Government sets out vision for bioenergy

Bioenergy could count for around a tenth of the UK’s total primary energy demand by 2020, according to the latest assessment from the Government. Yesterday the Government set out its […]

Register now!

By Vicky Ellis

Bioenergy could count for around a tenth of the UK’s total primary energy demand by 2020, according to the latest assessment from the Government.

Yesterday the Government set out its vision for bioenergy to coincide with a new report by the UK’s National Centre for renewable materials and technologies which suggests the sector could support as many as 50,000 jobs by 2020.

The UK bioenergy strategy, published jointly by DECC, Defra, DfT, stresses the need to make biomass sustainable and low carbon, with help from Government to “steer” the sector in the right direction.

Bioenergy must also be “cost effective”, according to the strategy, while policy makers need to keep an eye on linked issues such as food security and biodiversity, states the strategy.

On the other hand, if we leave biomass out of the UK’s energy mix it could increase the cost of decarbonising by around £44 billion, according to Energy Technology Institute research referred to by the Government’s report.

Bioenergy is seen as crucial for the UK to meet its 2020 renewables targets and 2050 carbon reduction targets.

But doubts have been raised about its environmental credentials.

Acknowledging this, Energy Minister Charles Hendry said: “We recognise that bioenergy is not automatically low carbon, renewable or sustainable. So that’s where our role as Government is important as this sector develops, and why we’ve been working with DEFRA, the Department for Transport (DFT) and a number of experts on the development of a Bioenergy Strategy.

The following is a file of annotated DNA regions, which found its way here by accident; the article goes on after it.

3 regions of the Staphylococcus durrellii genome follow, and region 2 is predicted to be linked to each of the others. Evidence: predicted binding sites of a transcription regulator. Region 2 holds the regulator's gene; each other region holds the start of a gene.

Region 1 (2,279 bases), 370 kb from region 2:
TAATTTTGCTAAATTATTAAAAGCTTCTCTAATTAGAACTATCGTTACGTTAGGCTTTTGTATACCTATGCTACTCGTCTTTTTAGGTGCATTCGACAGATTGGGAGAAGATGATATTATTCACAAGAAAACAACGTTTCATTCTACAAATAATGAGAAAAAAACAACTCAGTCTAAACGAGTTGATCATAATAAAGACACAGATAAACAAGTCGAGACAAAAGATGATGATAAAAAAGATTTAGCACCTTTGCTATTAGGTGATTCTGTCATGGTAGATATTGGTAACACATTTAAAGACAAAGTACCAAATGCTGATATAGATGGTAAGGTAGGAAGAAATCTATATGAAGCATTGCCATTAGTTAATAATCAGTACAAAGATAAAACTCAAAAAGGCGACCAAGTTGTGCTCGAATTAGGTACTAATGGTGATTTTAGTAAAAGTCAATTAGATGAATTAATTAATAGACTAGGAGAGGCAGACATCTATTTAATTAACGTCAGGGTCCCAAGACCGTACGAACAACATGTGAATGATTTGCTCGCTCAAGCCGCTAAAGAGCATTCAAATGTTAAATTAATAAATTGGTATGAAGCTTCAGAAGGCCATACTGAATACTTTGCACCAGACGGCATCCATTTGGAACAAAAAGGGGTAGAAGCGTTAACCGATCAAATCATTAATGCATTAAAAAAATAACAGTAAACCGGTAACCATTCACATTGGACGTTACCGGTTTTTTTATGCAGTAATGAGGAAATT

“Alongside this we have published a rigorous analysis of the carbon impacts of the use (and non-use) of wood for energy, and a study of the opportunities and trade-offs of different bioenergy deployment pathways.”

Members of the industry expressed relief the Government has finally recognised the importance for biomass.

Gaynor Hartnell at the Renewable Energy Association, which is leading the Back Biomass campaign, said: “It is particularly good to see the Government making clear that ongoing work to make the industry more sustainable will be done in partnership with industry to ensure businesses can deliver these increased carbon savings in the most cost effective way possible.”